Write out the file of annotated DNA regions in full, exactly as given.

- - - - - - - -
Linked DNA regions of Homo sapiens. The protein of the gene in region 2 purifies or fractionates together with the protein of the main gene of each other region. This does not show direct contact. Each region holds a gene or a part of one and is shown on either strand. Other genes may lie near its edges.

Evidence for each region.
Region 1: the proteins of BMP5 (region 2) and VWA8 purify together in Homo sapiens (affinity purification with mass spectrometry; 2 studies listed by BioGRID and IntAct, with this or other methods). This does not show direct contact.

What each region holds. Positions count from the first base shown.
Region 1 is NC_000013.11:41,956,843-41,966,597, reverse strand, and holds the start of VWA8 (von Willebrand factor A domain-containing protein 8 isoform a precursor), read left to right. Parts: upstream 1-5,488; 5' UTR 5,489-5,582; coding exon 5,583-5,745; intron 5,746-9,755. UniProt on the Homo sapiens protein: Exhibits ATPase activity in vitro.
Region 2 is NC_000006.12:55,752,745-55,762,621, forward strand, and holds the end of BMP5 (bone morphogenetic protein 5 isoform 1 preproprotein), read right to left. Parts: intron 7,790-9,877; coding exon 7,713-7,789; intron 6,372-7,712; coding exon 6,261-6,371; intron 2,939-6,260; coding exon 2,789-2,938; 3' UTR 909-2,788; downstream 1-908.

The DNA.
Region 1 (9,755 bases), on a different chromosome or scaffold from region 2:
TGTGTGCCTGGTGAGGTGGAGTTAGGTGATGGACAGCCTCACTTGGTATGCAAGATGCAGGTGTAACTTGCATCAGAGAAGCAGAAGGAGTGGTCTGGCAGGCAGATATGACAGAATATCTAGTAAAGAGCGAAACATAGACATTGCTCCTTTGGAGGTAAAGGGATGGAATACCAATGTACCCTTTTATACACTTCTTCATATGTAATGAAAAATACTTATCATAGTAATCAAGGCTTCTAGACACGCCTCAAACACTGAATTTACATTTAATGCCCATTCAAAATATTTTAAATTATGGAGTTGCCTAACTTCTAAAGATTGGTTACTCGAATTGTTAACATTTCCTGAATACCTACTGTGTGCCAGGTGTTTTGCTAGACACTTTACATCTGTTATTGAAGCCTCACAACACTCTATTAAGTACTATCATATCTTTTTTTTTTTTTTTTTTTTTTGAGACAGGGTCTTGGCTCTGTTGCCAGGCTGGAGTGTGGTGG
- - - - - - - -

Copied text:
Linked DNA regions of Homo sapiens. The protein of the gene in region 2 purifies or fractionates together with the protein of the main gene of each other region. This does not show direct contact. Each region holds a gene or a part of one and is shown on either strand. Other genes may lie near its edges.

Evidence for each region.
Region 1: the proteins of BMP5 (region 2) and VWA8 purify together in Homo sapiens (affinity purification with mass spectrometry; 2 studies listed by BioGRID and IntAct, with this or other methods). This does not show direct contact.

What each region holds. Positions count from the first base shown.
Region 1 is NC_000013.11:41,956,843-41,966,597, reverse strand, and holds the start of VWA8 (von Willebrand factor A domain-containing protein 8 isoform a precursor), read left to right. Parts: upstream 1-5,488; 5' UTR 5,489-5,582; coding exon 5,583-5,745; intron 5,746-9,755. UniProt on the Homo sapiens protein: Exhibits ATPase activity in vitro.
Region 2 is NC_000006.12:55,752,745-55,762,621, forward strand, and holds the end of BMP5 (bone morphogenetic protein 5 isoform 1 preproprotein), read right to left. Parts: intron 7,790-9,877; coding exon 7,713-7,789; intron 6,372-7,712; coding exon 6,261-6,371; intron 2,939-6,260; coding exon 2,789-2,938; 3' UTR 909-2,788; downstream 1-908.

The DNA.
Region 1 (9,755 bases), on a different chromosome or scaffold from region 2:
TGTGTGCCTGGTGAGGTGGAGTTAGGTGATGGACAGCCTCACTTGGTATGCAAGATGCAGGTGTAACTTGCATCAGAGAAGCAGAAGGAGTGGTCTGGCAGGCAGATATGACAGAATATCTAGTAAAGAGCGAAACATAGACATTGCTCCTTTGGAGGTAAAGGGATGGAATACCAATGTACCCTTTTATACACTTCTTCATATGTAATGAAAAATACTTATCATAGTAATCAAGGCTTCTAGACACGCCTCAAACACTGAATTTACATTTAATGCCCATTCAAAATATTTTAAATTATGGAGTTGCCTAACTTCTAAAGATTGGTTACTCGAATTGTTAACATTTCCTGAATACCTACTGTGTGCCAGGTGTTTTGCTAGACACTTTACATCTGTTATTGAAGCCTCACAACACTCTATTAAGTACTATCATATCTTTTTTTTTTTTTTTTTTTTTTGAGACAGGGTCTTGGCTCTGTTGCCAGGCTGGAGTGTGGTGG